Islay Robinson, group chief executive of mortgage broker Enness Global, offers his advice on buying property in today's market.

While many have been quick to call a market collapse, this simply isn’t what we’re seeing on the ground. Many pockets of the global property market, including London and the UAE, continue to be compelling locations to invest in real estate.

While an air of uncertainty remains, the outlook is far better than anyone could have predicted. However, it is still important to consider the wider threat posed by Covid-19 when buying bricks and mortar. 

Anything with outside space, gardens and private entrances is a must and these property features will see your investment keep its value should the pandemic drag on. In contrast, flats and particularly high-rise developments are falling in popularity and investors should avoid them at all costs.

Attractive investment property can be hard to find amid strong demand and heightened buyer activity. When you do find one, be prepared to move hard and fast to secure it. If you have your finances in order, this shouldn’t be an issue.

Lenders continue to lend and rates remain at an all-time low, so utilise this. There is no point in tying up cash when you can keep this liquidity to maximise other opportunities. 

Keep your head and, as always when investing, take the long-term view. External factors such as coronavirus or Brexit will present challenges in the short-term, but the long-term outlook remains strong.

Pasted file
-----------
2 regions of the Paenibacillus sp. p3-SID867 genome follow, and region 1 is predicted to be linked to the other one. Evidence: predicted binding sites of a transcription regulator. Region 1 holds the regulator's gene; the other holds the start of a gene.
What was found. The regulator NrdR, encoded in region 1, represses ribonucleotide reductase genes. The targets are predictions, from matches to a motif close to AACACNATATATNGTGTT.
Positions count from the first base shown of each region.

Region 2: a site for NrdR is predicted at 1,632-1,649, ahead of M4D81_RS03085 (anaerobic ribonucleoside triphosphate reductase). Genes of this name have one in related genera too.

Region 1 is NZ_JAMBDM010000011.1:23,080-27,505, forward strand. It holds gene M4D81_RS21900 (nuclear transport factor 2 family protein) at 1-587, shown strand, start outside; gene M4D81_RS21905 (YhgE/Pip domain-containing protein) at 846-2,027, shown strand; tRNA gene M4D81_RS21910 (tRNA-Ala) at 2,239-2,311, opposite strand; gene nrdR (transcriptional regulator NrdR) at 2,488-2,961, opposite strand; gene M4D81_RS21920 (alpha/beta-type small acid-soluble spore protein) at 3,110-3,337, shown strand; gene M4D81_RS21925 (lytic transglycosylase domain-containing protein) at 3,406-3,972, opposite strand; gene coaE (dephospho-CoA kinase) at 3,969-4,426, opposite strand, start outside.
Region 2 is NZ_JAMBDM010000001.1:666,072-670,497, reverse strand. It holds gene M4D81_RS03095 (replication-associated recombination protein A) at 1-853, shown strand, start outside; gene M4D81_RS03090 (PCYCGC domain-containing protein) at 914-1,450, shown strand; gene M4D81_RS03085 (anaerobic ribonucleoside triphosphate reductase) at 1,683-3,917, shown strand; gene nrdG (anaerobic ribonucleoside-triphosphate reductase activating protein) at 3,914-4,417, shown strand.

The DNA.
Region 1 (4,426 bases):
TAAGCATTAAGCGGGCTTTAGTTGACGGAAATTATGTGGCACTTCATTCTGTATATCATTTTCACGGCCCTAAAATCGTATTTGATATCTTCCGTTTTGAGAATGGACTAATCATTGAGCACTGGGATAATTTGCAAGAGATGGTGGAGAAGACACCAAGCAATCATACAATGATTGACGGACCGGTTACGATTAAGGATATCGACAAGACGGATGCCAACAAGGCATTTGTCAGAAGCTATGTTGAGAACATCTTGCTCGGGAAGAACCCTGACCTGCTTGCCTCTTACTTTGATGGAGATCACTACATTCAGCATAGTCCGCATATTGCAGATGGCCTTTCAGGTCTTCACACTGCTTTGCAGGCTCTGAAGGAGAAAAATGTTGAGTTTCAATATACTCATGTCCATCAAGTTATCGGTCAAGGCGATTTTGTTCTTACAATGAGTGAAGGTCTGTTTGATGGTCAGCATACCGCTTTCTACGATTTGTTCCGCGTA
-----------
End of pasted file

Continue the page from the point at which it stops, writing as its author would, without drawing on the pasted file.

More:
Finally, keep an eye on your currency. Whenever currency fluctuations favour foreign buyers, you can bet that demand will increase, as they act to secure what is essentially a discounted property.

Tips on buying property during a pandemic

Islay Robinson, group chief executive of mortgage broker Enness Global, offers his advice on buying property in today's market.

While many have been quick to call a market collapse, this simply isn’t what we’re seeing on the ground. Many pockets of the global property market, including London and the UAE, continue to be compelling locations to invest in real estate.

While an air of uncertainty remains, the outlook is far better than anyone could have predicted. However, it is still important to consider the wider threat posed by Covid-19 when buying bricks and mortar. 

Anything with outside space, gardens and private entrances is a must and these property features will see your investment keep its value should the pandemic drag on. In contrast, flats and particularly high-rise developments are falling in popularity and investors should avoid them at all costs.

Attractive investment property can be hard to find amid strong demand and heightened buyer activity. When you do find one, be prepared to move hard and fast to secure it. If you have your finances in order, this shouldn’t be an issue.